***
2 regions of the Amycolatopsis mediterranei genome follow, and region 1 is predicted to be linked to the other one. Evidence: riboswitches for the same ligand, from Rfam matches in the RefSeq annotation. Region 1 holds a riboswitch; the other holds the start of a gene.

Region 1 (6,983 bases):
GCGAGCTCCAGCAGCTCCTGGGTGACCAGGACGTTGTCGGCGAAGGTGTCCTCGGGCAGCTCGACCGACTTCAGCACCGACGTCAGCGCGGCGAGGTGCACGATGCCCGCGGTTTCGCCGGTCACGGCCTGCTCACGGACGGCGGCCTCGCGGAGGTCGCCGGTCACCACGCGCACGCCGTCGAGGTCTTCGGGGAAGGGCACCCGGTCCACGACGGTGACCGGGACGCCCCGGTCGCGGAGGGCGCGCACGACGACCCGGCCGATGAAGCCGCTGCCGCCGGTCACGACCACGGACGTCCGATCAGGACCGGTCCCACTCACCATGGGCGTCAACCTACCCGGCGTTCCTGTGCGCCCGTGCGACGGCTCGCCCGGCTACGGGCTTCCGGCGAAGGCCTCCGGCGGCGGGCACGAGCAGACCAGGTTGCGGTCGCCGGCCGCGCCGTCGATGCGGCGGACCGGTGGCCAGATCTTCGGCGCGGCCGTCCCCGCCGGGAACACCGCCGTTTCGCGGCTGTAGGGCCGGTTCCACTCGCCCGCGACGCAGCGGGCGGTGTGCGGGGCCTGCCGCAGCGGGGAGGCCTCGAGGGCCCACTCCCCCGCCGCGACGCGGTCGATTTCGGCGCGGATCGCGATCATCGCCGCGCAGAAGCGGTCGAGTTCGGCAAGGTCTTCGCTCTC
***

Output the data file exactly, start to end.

2 regions of the Amycolatopsis mediterranei genome follow, and region 1 is predicted to be linked to the other one. Evidence: riboswitches for the same ligand, from Rfam matches in the RefSeq annotation. Region 1 holds a riboswitch; the other holds the start of a gene.

Region 1 (6,983 bases):
GCGAGCTCCAGCAGCTCCTGGGTGACCAGGACGTTGTCGGCGAAGGTGTCCTCGGGCAGCTCGACCGACTTCAGCACCGACGTCAGCGCGGCGAGGTGCACGATGCCCGCGGTTTCGCCGGTCACGGCCTGCTCACGGACGGCGGCCTCGCGGAGGTCGCCGGTCACCACGCGCACGCCGTCGAGGTCTTCGGGGAAGGGCACCCGGTCCACGACGGTGACCGGGACGCCCCGGTCGCGGAGGGCGCGCACGACGACCCGGCCGATGAAGCCGCTGCCGCCGGTCACGACCACGGACGTCCGATCAGGACCGGTCCCACTCACCATGGGCGTCAACCTACCCGGCGTTCCTGTGCGCCCGTGCGACGGCTCGCCCGGCTACGGGCTTCCGGCGAAGGCCTCCGGCGGCGGGCACGAGCAGACCAGGTTGCGGTCGCCGGCCGCGCCGTCGATGCGGCGGACCGGTGGCCAGATCTTCGGCGCGGCCGTCCCCGCCGGGAACACCGCCGTTTCGCGGCTGTAGGGCCGGTTCCACTCGCCCGCGACGCAGCGGGCGGTGTGCGGGGCCTGCCGCAGCGGGGAGGCCTCGAGGGCCCACTCCCCCGCCGCGACGCGGTCGATTTCGGCGCGGATCGCGATCATCGCCGCGCAGAAGCGGTCGAGTTCGGCAAGGTCTTCGCTCTC